Platforms, Not Products, Are the Way to Bring Financial Services to the Poor
Monday, February 9, 2015
In recent years, the banking and finance industries have not done a lot to earn the trust of consumers in the West. But in poor countries, basic financial services can be transformative.
Even in today’s wired world, many people still stash cash under the mattress, where inflation erodes it away. When they want to send money, they have to find a way to physically transport it. Loans are doled out in bundles or envelopes from moneylenders, at exorbitant rates. Emergencies or unforeseen circumstances can drive a family into penury.
Mobile money from one provider can rarely be transferred to another network, let alone to another country in a different currency. The financial services these people need may come via mobile banking, as Bill and Melinda Gates wrote recently in their annual letter. Basic banking services—from simple payments and transfers to insurance, savings, and loans—are now possible on the simplest of mobile phones, as Quartz has reported.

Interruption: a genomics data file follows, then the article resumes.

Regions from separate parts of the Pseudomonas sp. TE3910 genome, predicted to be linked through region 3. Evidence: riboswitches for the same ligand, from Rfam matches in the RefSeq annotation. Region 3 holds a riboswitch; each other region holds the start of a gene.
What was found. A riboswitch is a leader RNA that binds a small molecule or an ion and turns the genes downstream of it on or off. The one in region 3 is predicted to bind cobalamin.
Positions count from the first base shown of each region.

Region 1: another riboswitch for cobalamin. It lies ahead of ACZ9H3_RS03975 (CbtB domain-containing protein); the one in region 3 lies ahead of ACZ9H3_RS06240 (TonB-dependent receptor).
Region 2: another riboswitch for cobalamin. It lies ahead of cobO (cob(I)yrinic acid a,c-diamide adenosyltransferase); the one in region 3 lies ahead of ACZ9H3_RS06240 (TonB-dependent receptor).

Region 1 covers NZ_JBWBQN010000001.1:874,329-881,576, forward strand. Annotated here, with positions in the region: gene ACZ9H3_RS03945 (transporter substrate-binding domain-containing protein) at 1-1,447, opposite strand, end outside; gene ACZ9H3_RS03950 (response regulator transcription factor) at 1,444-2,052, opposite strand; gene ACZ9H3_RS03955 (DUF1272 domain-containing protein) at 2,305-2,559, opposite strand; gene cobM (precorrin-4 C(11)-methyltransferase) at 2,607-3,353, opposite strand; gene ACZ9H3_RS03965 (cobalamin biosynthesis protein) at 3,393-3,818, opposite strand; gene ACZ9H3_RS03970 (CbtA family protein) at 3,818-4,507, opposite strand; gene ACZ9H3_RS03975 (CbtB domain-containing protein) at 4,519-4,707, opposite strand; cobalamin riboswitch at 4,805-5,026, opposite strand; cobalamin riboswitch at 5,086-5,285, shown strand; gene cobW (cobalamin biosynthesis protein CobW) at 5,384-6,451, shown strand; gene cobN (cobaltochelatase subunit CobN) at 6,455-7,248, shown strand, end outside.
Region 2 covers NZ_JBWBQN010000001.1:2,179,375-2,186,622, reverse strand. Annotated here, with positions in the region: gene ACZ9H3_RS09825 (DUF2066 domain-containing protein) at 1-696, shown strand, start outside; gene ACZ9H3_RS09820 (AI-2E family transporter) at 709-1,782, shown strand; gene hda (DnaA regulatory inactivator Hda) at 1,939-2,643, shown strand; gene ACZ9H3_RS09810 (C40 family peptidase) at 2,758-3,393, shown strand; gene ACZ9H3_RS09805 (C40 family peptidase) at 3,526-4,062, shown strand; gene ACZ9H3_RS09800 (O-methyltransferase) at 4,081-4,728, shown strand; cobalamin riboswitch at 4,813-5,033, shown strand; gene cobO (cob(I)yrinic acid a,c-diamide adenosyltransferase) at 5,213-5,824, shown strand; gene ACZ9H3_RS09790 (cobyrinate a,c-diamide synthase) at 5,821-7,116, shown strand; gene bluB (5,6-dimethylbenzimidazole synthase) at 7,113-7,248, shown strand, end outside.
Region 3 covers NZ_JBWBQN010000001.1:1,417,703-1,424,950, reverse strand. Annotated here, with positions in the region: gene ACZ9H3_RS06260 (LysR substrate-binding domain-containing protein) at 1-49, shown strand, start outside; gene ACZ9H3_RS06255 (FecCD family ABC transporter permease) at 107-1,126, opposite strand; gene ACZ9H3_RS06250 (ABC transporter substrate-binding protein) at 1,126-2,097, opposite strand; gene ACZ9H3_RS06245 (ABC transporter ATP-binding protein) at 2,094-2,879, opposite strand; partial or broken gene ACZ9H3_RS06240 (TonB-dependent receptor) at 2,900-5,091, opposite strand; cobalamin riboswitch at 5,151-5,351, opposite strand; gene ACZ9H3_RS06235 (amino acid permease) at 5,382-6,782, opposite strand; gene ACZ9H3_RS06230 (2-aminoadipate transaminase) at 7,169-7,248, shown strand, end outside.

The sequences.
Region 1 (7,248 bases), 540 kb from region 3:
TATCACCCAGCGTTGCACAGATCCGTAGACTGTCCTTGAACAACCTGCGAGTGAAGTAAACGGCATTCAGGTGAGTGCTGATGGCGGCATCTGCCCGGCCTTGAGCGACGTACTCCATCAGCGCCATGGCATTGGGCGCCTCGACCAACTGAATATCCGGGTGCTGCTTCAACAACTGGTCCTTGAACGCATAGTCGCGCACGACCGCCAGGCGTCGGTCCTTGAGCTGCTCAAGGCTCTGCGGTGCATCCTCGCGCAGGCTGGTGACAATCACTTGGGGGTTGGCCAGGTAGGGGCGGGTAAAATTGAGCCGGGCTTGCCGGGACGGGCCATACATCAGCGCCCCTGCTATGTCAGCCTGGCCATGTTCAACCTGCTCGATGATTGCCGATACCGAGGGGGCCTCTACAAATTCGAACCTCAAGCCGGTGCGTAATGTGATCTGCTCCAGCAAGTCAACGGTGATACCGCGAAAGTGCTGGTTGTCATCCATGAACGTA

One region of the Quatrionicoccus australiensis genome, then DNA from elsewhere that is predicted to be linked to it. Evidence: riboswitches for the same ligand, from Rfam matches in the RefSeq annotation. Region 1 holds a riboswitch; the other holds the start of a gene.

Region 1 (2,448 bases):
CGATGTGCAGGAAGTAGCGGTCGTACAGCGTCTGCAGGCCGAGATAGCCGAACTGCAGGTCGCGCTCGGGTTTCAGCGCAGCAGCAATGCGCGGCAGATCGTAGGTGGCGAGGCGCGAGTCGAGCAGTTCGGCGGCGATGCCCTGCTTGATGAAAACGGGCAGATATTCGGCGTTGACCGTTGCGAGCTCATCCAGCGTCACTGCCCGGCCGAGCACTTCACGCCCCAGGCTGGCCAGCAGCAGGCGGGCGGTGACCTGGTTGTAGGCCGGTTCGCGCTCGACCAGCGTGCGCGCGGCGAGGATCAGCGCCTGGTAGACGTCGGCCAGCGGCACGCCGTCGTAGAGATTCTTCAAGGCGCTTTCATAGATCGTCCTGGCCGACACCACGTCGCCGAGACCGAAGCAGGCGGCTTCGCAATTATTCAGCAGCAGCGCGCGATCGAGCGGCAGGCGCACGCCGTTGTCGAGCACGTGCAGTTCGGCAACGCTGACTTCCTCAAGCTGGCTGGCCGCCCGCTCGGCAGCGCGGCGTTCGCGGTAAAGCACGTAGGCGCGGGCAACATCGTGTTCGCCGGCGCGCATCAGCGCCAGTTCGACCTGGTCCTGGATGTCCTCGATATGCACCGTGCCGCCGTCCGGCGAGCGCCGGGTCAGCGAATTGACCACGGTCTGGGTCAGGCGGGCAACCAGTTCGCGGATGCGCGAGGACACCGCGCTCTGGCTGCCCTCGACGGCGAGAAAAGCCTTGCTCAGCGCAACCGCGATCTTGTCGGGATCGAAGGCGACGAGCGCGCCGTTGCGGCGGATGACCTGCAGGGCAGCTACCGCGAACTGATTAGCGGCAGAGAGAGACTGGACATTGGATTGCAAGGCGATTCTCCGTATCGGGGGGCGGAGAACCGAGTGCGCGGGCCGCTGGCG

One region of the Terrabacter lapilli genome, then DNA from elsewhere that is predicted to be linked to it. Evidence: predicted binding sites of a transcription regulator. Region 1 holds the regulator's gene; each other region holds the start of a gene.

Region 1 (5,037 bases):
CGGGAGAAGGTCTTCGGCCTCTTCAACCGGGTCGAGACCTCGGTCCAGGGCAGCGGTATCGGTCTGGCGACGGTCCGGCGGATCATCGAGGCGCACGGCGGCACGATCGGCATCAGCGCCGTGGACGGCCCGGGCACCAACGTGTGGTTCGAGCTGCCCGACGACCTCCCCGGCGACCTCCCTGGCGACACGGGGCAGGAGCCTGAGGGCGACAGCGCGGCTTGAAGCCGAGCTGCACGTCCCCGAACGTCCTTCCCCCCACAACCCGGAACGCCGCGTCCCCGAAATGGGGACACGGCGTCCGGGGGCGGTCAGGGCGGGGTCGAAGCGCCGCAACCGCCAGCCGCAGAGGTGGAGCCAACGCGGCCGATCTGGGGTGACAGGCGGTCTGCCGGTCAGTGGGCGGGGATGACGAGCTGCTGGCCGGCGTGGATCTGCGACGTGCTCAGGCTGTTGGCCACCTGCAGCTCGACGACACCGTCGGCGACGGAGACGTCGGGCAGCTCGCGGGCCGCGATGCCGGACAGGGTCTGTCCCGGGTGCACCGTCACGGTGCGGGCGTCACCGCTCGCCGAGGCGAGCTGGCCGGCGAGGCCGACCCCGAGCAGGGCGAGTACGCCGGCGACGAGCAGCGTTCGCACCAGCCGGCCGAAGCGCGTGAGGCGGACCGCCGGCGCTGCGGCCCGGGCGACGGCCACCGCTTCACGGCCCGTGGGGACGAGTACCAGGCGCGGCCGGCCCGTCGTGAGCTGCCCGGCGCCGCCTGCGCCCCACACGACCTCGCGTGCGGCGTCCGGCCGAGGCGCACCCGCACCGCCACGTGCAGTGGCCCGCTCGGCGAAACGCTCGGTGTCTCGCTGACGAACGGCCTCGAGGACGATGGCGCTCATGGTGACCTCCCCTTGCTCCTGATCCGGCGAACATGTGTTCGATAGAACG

But most of these systems are hobbled by a lack of interoperability. Mobile money from one provider can rarely be transferred to another network, let alone to another country in a different currency.
A new wave of financial services are focusing on overcoming these obstacles. They are setting themselves up as platforms, rather than individual products.
The perils of a paperless society
For many in the West, the idea that tech companies and financial firms are mining their internet activity to create an online “identity” for profit is seen as an invasion of privacy (paywall). It is a different story on the other side of the planet, argues Joyce Kim, who runs Stellar, a non-profit financial platform. “What we’re hearing from folks in the developing world is that identity is a privilege,” she says.